Risk Assessment: Exemption of Wine Grapes from Regulated Status in the Light Brown Apple Moth Federal Quarantine Order Based on Production Practices
Based on production practices, grapes infested with E. postvittana (light brown apple moth, or LBAM) are unlikely to be shipped out of quarantine areas. Furthermore, because wine grapes are highly processed the likelihood of larval survival and escape from the pathway is very low, whether fruit is processed locally or elsewhere in the country. Based on the risk assessment we found that wine grapes could be exempted from the E. postvittana regulated article list with the understanding that producers continue their current IPM, harvesting, and post-harvest practices.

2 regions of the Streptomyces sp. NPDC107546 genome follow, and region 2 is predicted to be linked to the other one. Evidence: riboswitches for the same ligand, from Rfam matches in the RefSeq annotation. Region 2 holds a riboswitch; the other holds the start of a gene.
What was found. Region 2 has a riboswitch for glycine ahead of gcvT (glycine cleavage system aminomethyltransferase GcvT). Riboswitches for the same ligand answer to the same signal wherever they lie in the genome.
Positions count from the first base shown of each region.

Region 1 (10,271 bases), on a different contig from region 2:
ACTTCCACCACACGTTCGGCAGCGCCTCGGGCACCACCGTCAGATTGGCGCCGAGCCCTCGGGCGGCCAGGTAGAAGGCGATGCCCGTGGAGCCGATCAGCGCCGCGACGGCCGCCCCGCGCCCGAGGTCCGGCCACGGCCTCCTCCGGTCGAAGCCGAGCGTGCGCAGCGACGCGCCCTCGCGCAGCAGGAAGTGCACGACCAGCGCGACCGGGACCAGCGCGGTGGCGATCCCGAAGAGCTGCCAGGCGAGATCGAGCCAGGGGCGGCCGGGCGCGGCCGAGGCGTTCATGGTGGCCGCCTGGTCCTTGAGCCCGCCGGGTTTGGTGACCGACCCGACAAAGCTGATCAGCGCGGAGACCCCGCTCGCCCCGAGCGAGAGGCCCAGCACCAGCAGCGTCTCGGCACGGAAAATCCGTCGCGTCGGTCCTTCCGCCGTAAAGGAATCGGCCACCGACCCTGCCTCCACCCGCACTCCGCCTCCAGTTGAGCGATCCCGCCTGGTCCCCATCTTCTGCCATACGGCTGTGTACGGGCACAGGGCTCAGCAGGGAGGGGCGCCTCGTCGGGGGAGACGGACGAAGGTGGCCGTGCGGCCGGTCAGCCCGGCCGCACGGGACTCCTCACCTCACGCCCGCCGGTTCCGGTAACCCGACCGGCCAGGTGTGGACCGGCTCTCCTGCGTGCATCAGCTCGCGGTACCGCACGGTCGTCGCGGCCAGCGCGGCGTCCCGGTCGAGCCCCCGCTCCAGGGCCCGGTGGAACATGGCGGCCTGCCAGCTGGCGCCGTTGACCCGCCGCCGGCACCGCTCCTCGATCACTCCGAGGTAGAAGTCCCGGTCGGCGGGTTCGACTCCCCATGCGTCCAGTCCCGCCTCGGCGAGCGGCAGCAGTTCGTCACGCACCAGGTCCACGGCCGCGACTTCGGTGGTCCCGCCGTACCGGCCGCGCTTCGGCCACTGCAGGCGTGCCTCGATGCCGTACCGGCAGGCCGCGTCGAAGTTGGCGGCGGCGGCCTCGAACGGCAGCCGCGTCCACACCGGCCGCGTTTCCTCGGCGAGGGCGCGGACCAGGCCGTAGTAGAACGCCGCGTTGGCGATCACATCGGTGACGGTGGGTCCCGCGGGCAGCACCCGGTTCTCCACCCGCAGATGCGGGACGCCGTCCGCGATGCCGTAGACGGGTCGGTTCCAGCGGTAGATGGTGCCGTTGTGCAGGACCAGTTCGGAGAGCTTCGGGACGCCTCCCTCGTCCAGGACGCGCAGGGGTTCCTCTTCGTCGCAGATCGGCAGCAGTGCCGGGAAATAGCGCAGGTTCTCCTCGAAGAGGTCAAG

The reasons for this were that low prevalence in the field made larvae unlikely to be harvested, and that processing was likely to kill any remaining larvae. In addition, any larvae surviving processing would still have to survive to adulthood, find mates and find new hosts. Thus, LBAM is highly unlikely to establish in new areas via this pathway. Green waste, the product left after the processing of wine grapes, is simply the next step in the same pathway. The same logic that exempts wine grapes from the LBAM quarantine applies to green waste as well. This was not specified in the original risk assessment, but was assumed by the writers to be included.
Exempt green waste from the LBAM quarantine in California